Tag Archives: distractions

An invitation to breathe deeper

Apparently Huffington Post has dubbed 2014 the “year of mindful living,” and TIME magazine alleges there’s a “mindful revolution” in the wings.**

There’s been all sorts of talk about the value of the creative pause, the importance of sacred space (I swear I’ve linked to this article before, but it’s still great), and the benefits of meditation.  

And, predictably, especially given the title of this blog and its content, I couldn’t agree more! 

The snowy Princeton campus.  Photo by Serena Stein.
The snowy Princeton campus. Photo by Serena Stein.

But I have to admit that I don’t always practice what I preach.  

While I’ve been wildly productive when it comes to the dissertation and ticking things off the baby-prep list, I’ve been flittering away downtime with a host of media distractions.

This isn’t the end of the world, of course.  Social media can be wonderfully connective, and much-needed breaks from the rigor of our working lives with tv, youtube, etc. are understandable.  But when I think about what I really want to get out of life, I realize how much I don’t want to distract myself from what God’s doing.  Rather than check out, I want to check in.  And rather than emptying my mind, I want to be filled with the mind of God.

Through the distractions, I hear God’s invitation to breathe a little deeper.  And this morning as my dear friend and I sat basking in the word of God, simply breathing together, we felt anew how good it is to simply be in the presence of God.  I don’t love the phrase, “carving out space for God,” because I think it’s misleading to suggest that we’re the ones who should be doing the carving.

And yet, I think there’s something to be said for embracing the silence that God grants.  There’s something to be said for choosing not to be distracted.  And there’s certainly something truthful about remembering that the invitation to the spiritual life is just that, an invitation, which we can either accept, despite all its inconveniences, challenges, and grace, or decline for the meagerness of our own devices.

Pretty Princeton in the glow of snow.  Photo by Serena Stein.
Pretty Princeton in the glow of snow. Photo by Serena Stein.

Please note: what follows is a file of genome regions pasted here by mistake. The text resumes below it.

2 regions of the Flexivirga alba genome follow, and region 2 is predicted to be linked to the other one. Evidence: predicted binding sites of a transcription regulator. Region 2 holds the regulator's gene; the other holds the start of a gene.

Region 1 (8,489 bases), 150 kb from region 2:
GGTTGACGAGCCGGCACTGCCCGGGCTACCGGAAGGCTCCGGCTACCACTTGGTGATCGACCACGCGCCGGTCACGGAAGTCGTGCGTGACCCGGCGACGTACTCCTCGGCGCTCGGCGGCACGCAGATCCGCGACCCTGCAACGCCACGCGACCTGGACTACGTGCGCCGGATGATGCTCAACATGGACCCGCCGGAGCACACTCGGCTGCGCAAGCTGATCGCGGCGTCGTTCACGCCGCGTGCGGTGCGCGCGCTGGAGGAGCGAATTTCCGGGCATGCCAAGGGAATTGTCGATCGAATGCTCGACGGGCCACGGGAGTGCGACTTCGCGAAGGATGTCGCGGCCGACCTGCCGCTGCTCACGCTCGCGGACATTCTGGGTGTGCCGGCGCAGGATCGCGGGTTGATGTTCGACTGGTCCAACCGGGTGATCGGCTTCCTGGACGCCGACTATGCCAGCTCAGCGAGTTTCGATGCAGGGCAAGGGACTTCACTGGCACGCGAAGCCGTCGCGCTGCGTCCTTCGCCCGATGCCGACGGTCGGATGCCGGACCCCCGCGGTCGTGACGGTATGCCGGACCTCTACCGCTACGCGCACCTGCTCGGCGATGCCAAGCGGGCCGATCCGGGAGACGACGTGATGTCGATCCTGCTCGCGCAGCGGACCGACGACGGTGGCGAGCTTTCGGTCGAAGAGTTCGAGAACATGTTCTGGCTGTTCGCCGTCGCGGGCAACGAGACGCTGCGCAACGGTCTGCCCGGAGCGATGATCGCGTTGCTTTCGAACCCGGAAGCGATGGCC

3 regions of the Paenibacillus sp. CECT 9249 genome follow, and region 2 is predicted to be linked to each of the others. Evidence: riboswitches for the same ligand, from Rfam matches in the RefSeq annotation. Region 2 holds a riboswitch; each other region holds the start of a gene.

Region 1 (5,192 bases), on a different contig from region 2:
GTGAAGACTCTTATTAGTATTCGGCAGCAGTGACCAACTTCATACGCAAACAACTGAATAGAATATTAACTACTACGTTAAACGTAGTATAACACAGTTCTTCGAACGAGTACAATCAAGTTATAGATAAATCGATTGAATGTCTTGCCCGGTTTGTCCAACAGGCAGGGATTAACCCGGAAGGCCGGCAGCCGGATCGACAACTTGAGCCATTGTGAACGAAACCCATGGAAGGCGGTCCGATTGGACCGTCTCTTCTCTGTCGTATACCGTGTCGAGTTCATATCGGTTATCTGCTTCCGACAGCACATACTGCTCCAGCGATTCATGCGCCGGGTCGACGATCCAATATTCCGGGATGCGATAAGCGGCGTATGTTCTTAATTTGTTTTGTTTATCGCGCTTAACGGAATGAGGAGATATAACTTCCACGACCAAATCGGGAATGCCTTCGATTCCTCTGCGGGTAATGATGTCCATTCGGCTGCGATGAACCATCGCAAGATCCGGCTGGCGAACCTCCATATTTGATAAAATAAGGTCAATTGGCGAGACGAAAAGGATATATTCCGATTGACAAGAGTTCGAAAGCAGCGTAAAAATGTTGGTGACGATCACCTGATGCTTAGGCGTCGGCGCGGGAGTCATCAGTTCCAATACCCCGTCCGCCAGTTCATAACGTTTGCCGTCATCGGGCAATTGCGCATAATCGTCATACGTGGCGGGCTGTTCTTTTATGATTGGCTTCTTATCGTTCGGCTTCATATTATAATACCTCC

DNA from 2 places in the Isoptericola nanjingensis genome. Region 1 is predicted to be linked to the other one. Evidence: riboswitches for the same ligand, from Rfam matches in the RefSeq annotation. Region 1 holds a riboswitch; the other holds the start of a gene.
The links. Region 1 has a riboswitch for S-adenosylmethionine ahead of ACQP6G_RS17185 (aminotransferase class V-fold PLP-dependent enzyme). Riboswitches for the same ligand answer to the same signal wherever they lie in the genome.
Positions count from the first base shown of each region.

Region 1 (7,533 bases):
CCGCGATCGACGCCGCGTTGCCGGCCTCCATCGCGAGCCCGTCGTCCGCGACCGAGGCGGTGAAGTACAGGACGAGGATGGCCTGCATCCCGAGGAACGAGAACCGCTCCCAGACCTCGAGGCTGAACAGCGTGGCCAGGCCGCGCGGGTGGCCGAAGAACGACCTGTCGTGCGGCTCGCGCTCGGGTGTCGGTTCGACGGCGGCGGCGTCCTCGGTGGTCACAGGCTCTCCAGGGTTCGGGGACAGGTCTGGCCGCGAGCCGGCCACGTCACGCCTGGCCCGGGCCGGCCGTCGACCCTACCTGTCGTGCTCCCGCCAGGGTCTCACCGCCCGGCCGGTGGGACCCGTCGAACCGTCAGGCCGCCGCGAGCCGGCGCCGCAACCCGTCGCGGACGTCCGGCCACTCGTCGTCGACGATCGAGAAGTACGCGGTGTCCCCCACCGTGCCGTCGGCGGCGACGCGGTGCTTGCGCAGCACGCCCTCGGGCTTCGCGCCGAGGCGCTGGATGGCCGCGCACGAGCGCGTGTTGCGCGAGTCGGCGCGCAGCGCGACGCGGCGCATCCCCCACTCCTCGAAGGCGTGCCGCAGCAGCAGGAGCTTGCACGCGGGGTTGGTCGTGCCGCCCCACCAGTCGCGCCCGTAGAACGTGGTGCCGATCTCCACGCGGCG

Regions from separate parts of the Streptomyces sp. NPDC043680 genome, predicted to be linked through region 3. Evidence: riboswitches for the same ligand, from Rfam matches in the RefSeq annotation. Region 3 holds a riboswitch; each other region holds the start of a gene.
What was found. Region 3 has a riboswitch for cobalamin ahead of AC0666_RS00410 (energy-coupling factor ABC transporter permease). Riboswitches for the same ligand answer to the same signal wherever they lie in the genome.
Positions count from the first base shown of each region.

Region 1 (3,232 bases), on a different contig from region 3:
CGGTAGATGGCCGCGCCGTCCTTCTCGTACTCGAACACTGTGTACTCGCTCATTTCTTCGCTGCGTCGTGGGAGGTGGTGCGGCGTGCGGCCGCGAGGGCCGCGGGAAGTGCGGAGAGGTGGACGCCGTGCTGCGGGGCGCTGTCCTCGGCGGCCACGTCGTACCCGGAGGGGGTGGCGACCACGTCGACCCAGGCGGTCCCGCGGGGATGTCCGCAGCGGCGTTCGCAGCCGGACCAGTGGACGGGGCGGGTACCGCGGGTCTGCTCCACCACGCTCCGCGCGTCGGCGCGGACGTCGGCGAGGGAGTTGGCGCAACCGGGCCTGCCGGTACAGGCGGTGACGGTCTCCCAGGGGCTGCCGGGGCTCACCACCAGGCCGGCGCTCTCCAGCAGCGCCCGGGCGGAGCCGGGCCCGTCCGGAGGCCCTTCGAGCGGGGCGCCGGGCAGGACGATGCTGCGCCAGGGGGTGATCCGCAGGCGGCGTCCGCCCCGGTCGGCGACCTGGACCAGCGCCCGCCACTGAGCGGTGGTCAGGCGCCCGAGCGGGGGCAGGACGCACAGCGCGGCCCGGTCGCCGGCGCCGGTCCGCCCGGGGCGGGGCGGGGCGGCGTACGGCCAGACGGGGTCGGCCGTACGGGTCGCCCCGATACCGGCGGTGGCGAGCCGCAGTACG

How can you embrace the silence, the invitation from God in your life to breathe a little deeper today, tomorrow, and this year?

**Check out The Huffington Post’s critique of the TIME article here.

You never change

Watching the rain come down in Yunnan, Kunming, China, May 2012.

It’s amazing what a quiet moment, a rainy Sunday, and a good friend can do for the soul…and the book of James.

“Every generous act of giving, with every perfect gift, is from above, coming down from the Father of lights, with whom there is no variation or shadow due to change,” my friend and I read during our time of centering prayer this Sunday from James Chapter one, verse seventeen.

And so it is that God reminds me that as often as I oscillate between those shadows and those mountaintops, from the villages of China to the streets of Princeton, New Jersey, as much as all that seems relevant in my life might change and shift and move, our God stays the same.

In Lion Hill Park, Guangxi, Nanning. January 2012.

Yes, the same God who knew me and was with me through the challenges of living and growing in China is the same God who finds me here.

It is so easy to become distracted by the circumstances in which we find ourselves, so easy to think our best maneuvers will help us find success, peace, or resolution.  But I’m learning time after time, day after day, that God remains my resting place, and if I earnestly seek God during these days, I’m bound to be found by God, bound to be in the realm of blessing, comfort, and peace.

A withered lotus flower.

And I’m slowly relearning, in this context, just like any other, what it means to live a life of faith, that along the meanderings of my thoughts yesterday, James says that, “if any think they are religious, and do not bridle their tongues but deceive their hearts, their religion is worthless.  Religion that is pure and undefiled before God, the Father, is this: to care for orphans and widows in their distress, and to keep oneself unstained by the world” (James 1:26-27).

The author with a foster child in Guangxi, Nanning. All photos by Evan Schneider.

And that challenge, although I know I will fall short, is one I am humbled to accept.

How to not speak of God

Allen Ginsberg – view from my kitchen window, 1984

It’s been a whirlwind few weeks, from the great plains of Oklahoma, buying a car, insurance, and learning (or should I say not really learning) how to use our smart phones.  And then packing up that car and driving it some 1500 miles cross-country, in the good-old great American road trip fashion.

I’m very much a creature of habit.  

I love routine, because it keeps me balanced and aware.  Writing this blog has added to that discipline of seeking to be aware of God in every moment, so I’d like to attribute my lack of connection with God as of late toour transience and our busy-ness.

But I can’t.

To do so would be not only dishonest, but also misleading.  The fact is, God is everywhere and in everything (after all I managed to adjust to my unpredictable fieldwork and life in China), and even if there truly are more distractions here in America, it is I who choose to be distracted by them.

In the moments where I’ve been present with God, God’s presence has also been palpable.

Like at my dear friends’ wedding this past weekend, where I had the honor of praying for the the bride before she walked down the aisle and praying the blessing at the reception.  And so many friends and strangers, from so many walks of spirituality, came up to me confirming God’s presence in those moments.